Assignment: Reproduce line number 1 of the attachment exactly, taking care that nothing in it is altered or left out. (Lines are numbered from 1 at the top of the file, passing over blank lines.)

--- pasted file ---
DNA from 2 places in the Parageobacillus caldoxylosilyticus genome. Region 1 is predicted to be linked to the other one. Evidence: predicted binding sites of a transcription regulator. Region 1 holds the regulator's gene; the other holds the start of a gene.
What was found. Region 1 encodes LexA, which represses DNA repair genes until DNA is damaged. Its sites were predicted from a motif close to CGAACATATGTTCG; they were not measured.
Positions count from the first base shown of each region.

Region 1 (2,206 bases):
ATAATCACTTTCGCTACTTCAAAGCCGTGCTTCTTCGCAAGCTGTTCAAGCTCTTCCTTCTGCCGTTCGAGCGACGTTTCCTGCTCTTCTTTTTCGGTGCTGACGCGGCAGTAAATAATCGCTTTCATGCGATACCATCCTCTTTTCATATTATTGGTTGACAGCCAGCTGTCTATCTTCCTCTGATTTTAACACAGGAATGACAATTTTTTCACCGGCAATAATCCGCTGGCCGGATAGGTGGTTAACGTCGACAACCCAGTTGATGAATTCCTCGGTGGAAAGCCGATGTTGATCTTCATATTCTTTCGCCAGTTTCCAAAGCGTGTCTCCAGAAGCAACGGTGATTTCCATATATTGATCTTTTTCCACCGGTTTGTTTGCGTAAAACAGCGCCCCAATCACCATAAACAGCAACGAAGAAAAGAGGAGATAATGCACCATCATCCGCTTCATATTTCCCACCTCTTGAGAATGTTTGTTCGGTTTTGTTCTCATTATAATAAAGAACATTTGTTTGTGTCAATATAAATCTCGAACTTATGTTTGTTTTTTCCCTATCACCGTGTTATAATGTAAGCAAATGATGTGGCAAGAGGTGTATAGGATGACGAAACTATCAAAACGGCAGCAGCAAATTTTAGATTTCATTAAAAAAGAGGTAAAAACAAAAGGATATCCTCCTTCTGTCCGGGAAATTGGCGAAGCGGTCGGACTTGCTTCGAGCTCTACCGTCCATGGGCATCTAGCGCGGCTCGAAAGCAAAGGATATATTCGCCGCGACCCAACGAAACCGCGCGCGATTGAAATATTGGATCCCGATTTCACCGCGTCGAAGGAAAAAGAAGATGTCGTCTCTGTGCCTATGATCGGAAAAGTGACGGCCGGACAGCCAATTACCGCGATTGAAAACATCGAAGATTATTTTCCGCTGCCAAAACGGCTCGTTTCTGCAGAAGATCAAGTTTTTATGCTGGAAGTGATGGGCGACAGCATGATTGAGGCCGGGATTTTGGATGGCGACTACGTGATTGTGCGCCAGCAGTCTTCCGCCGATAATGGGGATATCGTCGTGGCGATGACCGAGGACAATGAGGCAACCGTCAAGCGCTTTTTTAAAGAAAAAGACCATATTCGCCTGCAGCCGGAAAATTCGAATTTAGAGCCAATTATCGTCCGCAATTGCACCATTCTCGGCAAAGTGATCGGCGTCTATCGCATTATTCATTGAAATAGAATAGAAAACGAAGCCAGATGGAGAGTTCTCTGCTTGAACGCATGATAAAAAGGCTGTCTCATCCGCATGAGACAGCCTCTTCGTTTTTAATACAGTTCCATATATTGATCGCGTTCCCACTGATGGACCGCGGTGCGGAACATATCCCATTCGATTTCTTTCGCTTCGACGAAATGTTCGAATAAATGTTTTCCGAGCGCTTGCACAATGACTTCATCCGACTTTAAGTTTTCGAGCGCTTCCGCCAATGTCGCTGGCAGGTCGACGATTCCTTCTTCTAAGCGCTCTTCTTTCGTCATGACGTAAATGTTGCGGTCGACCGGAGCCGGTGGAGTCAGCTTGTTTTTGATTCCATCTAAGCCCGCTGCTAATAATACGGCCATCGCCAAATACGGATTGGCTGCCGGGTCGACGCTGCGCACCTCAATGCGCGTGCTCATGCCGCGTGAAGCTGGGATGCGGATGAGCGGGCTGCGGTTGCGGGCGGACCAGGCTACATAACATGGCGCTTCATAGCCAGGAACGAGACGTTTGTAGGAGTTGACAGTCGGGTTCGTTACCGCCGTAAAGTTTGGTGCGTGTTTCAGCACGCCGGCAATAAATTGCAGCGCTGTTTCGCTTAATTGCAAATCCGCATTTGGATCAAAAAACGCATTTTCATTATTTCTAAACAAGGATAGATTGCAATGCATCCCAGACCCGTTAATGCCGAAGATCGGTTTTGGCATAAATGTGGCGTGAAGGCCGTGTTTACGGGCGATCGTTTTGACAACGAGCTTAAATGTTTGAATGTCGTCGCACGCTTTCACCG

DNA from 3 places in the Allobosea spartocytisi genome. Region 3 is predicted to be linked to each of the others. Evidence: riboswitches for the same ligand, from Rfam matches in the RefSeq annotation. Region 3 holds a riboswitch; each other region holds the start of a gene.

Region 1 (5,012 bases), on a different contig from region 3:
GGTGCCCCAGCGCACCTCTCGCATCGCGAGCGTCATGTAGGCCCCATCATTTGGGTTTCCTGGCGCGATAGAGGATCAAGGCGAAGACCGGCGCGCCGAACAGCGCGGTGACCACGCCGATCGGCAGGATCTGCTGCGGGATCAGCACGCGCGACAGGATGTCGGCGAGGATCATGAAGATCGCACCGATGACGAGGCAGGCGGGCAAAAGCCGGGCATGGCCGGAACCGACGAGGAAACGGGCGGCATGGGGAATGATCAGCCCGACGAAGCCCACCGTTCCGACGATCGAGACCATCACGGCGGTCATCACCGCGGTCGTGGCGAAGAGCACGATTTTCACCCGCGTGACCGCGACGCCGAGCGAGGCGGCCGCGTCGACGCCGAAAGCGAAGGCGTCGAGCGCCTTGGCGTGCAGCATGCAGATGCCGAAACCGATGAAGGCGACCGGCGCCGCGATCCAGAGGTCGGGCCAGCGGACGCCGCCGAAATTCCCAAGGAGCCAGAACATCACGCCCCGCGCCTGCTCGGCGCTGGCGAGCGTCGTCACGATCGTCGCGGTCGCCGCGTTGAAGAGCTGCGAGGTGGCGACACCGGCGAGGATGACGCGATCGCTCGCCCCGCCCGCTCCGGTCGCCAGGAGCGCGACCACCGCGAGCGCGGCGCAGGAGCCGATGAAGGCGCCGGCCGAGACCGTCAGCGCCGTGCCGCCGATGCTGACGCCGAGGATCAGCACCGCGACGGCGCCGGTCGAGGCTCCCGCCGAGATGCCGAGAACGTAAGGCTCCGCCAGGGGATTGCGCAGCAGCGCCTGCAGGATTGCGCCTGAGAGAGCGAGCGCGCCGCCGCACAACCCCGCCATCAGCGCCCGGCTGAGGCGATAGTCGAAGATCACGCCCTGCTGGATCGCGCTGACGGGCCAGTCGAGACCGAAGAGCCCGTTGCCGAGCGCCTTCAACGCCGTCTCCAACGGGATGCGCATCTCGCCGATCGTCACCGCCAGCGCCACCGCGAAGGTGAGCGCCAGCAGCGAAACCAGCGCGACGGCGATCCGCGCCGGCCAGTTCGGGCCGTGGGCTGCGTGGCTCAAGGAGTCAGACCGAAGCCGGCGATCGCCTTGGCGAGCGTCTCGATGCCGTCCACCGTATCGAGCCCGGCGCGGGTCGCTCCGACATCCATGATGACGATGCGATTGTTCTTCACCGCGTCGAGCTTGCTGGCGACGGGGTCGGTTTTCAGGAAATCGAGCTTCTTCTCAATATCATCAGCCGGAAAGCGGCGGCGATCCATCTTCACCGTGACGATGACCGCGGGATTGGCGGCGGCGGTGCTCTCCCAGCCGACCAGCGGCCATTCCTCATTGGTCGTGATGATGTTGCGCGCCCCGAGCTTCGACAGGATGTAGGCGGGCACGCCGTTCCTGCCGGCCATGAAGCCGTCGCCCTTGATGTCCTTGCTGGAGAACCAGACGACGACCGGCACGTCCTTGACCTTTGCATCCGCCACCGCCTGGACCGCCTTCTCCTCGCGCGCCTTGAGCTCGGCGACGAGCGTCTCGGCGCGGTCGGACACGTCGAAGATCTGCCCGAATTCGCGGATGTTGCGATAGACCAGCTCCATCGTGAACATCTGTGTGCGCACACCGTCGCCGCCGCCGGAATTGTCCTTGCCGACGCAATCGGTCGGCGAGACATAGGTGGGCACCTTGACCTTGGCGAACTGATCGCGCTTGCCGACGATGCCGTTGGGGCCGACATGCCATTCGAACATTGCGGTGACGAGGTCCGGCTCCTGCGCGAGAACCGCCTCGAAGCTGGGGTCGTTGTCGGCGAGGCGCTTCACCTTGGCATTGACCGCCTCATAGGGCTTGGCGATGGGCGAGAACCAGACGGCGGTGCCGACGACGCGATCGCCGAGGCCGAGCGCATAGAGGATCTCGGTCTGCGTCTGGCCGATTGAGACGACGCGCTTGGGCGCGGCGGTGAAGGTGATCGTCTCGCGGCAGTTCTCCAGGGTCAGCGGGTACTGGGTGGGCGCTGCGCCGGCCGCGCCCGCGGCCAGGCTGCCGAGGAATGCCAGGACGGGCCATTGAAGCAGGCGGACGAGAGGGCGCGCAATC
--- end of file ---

DNA from 2 places in the Parageobacillus caldoxylosilyticus genome. Region 1 is predicted to be linked to the other one. Evidence: predicted binding sites of a transcription regulator. Region 1 holds the regulator's gene; the other holds the start of a gene.